An unscrupulous property developer wants to flatten the street to make way for new buildings.Householder George Roper is happy to take the offered money and run but his wife Mildred and ... See full summary »
Stan gets a little annoyed when his Mum and Sister keep buying expensive items on hire purchase, but the money he earns for overtime working as a bus driver means that he can afford it... ... See full summary »
Stingy English landlord Rigsby manages to scam his lodgers Cooper, an arts student, and Philip, an African jock, making both pay for a room they must share. However Rigsby's favorite lodger... See full summary »
Frances de la Tour,
George and Mildred Roper are forced to leave their home in South Kensington (as the landlords in Man About the House (1973)) when they receive a compulsory purchase order from the council. ... See full summary »
1970s English suburbia: middle-aged homeowner Sid Abbot just wants to get on with building his illegal whisky still, but is frustrated by his workshy son, and otherworldly daughter. Then ... See full summary »
In a typical British holiday camp during summer the employees are bored to hell. In order to enjoy the summer and have some holiday while working they celebrate erotic parties. This is ... See full summary »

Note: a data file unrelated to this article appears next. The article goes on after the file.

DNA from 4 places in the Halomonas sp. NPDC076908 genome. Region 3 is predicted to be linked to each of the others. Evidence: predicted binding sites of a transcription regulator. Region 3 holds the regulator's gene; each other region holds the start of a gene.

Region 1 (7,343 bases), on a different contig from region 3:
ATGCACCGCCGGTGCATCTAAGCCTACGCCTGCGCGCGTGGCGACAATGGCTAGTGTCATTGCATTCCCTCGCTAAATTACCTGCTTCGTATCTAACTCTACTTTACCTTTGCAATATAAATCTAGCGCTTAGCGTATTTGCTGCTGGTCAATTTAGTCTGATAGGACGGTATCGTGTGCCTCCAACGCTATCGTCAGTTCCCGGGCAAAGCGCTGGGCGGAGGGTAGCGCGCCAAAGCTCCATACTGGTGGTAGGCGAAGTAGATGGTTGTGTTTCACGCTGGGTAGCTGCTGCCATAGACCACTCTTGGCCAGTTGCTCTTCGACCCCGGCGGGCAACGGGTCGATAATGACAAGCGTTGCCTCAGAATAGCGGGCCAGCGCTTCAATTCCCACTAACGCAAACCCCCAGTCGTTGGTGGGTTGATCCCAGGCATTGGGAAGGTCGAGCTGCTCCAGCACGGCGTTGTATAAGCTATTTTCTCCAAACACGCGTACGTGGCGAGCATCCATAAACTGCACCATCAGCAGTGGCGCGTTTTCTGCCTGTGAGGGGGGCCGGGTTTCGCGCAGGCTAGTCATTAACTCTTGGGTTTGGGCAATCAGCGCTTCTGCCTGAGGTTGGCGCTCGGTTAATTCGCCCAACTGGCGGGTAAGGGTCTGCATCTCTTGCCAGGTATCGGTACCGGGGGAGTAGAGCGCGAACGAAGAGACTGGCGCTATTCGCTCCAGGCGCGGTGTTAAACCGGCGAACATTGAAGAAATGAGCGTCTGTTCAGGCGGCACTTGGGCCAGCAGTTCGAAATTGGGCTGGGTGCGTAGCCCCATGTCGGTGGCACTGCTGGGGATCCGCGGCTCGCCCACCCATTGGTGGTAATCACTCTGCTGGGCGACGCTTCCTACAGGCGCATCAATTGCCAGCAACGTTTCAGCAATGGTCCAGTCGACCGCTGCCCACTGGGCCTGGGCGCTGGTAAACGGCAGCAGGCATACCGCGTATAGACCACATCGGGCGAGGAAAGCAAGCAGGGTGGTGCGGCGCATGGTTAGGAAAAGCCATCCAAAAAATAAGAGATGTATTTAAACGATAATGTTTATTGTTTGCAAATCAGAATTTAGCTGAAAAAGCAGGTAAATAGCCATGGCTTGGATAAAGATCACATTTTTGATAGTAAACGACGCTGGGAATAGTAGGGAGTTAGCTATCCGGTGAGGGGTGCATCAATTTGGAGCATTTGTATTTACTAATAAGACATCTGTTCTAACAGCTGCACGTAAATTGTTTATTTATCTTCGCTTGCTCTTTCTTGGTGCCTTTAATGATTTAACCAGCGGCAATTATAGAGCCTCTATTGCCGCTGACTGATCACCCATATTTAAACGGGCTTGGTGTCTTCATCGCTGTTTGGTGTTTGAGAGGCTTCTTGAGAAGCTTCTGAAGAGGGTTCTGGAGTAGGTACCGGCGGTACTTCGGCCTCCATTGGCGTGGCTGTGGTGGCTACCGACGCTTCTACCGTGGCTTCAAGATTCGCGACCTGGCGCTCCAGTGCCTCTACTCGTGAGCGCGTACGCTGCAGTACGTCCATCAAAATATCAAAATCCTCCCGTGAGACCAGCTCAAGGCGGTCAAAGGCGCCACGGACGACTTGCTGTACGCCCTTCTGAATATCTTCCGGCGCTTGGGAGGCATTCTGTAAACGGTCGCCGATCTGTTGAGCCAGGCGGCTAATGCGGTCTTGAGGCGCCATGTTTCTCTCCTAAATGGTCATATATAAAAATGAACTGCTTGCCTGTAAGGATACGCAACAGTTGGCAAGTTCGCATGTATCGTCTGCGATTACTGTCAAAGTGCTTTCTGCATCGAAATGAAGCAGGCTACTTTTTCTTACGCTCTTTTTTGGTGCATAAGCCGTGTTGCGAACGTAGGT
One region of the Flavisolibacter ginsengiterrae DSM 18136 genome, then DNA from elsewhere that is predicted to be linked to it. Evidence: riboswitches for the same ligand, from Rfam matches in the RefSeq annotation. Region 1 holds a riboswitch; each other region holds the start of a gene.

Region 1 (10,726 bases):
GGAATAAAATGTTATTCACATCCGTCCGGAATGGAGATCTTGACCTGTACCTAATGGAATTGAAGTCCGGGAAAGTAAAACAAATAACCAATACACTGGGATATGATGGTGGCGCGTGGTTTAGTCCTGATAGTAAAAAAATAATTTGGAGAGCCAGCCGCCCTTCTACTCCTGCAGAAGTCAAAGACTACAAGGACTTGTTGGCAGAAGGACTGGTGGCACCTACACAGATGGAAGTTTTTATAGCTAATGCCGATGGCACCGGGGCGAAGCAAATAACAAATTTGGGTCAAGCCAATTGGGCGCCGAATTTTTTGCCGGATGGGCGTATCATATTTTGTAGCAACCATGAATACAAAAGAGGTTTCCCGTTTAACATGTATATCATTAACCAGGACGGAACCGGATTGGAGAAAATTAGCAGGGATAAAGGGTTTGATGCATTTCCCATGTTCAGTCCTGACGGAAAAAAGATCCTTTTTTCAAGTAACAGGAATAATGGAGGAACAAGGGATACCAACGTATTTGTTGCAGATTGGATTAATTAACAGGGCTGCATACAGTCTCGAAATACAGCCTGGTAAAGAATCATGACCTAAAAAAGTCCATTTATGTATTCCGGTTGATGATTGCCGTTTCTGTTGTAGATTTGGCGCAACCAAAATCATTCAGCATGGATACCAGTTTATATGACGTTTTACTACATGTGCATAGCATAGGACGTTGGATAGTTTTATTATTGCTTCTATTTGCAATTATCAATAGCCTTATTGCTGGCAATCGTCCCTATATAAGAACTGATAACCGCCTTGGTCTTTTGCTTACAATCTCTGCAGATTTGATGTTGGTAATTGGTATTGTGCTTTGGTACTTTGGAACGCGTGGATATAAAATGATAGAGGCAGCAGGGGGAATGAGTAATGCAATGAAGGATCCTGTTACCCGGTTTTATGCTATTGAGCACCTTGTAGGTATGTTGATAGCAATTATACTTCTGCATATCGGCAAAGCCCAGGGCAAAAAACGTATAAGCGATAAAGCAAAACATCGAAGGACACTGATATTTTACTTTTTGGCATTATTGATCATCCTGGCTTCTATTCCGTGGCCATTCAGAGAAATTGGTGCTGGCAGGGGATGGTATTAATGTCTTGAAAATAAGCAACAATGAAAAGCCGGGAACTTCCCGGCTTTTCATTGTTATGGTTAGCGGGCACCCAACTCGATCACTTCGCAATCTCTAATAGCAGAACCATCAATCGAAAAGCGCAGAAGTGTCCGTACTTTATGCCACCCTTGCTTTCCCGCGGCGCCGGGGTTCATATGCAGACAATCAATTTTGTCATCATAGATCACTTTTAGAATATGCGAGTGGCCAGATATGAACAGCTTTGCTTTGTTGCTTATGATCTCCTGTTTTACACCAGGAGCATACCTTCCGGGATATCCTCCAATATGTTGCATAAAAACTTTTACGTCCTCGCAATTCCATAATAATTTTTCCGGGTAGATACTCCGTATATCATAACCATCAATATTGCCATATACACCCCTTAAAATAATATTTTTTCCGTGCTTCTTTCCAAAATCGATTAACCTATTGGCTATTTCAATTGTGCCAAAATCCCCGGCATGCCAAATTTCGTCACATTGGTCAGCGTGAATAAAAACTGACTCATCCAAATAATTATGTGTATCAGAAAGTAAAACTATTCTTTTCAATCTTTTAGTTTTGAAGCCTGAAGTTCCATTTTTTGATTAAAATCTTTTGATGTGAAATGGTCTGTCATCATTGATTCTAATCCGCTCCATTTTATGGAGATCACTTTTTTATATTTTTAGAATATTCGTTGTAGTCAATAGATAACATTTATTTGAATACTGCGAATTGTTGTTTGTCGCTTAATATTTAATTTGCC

Stanley and Helen Roper, the beloved landlords from "Three's Company," have sold their apartment complex and moved into a new one. Their trademark quirks are intact as they deal with new ... See full summary »
Maybe they have a punk version by the Sock Pistols?
By 1980 the British cinematic trend of converting filmic spin-offs from situation comedies had already run out of steam. Margaret Thatcher had entered Downing Street as PM and the British climate changed considerably. British comedy in the coming decade would see alternative comedy blast through the walls to make a mark, whilst situation comedy shows moved to a different plane to that of their heavily sexed 70s brethren.
George & Mildred was a wonderful show, itself a spin-off from the equally adorable Man About the House, the film suffers, not just as the death knell of a once proud British tradition, but also as a victim of climate change. That it bares little resemblance to what made the show popular in the first place is something used to pound down on the film with, but the production team were trying to keep up, sensing the wind of change they took two much loved characters out of the comfort zone and attempted to keep them viable. Oh it didn't work, not at all, but the will is still admirable.
It's not a great film, it's passable at best because fans of Yootha Joyce and Brian Murphy can at least enjoy their stoic performances. While there are some very good gags in the script. But ultimately it's a tired picture, the set-pieces lack zip, the plot ill advised and underwriting the Roper neighbours, the Fourmiles, is a big mistake. Joyce would die soon after the film's release, a victim to alcoholism aged 53. Sadly this film is no way to remember her, anyone interested in her work are advised to see her 1970s TV output to view a wonderful actress at work. 5/10
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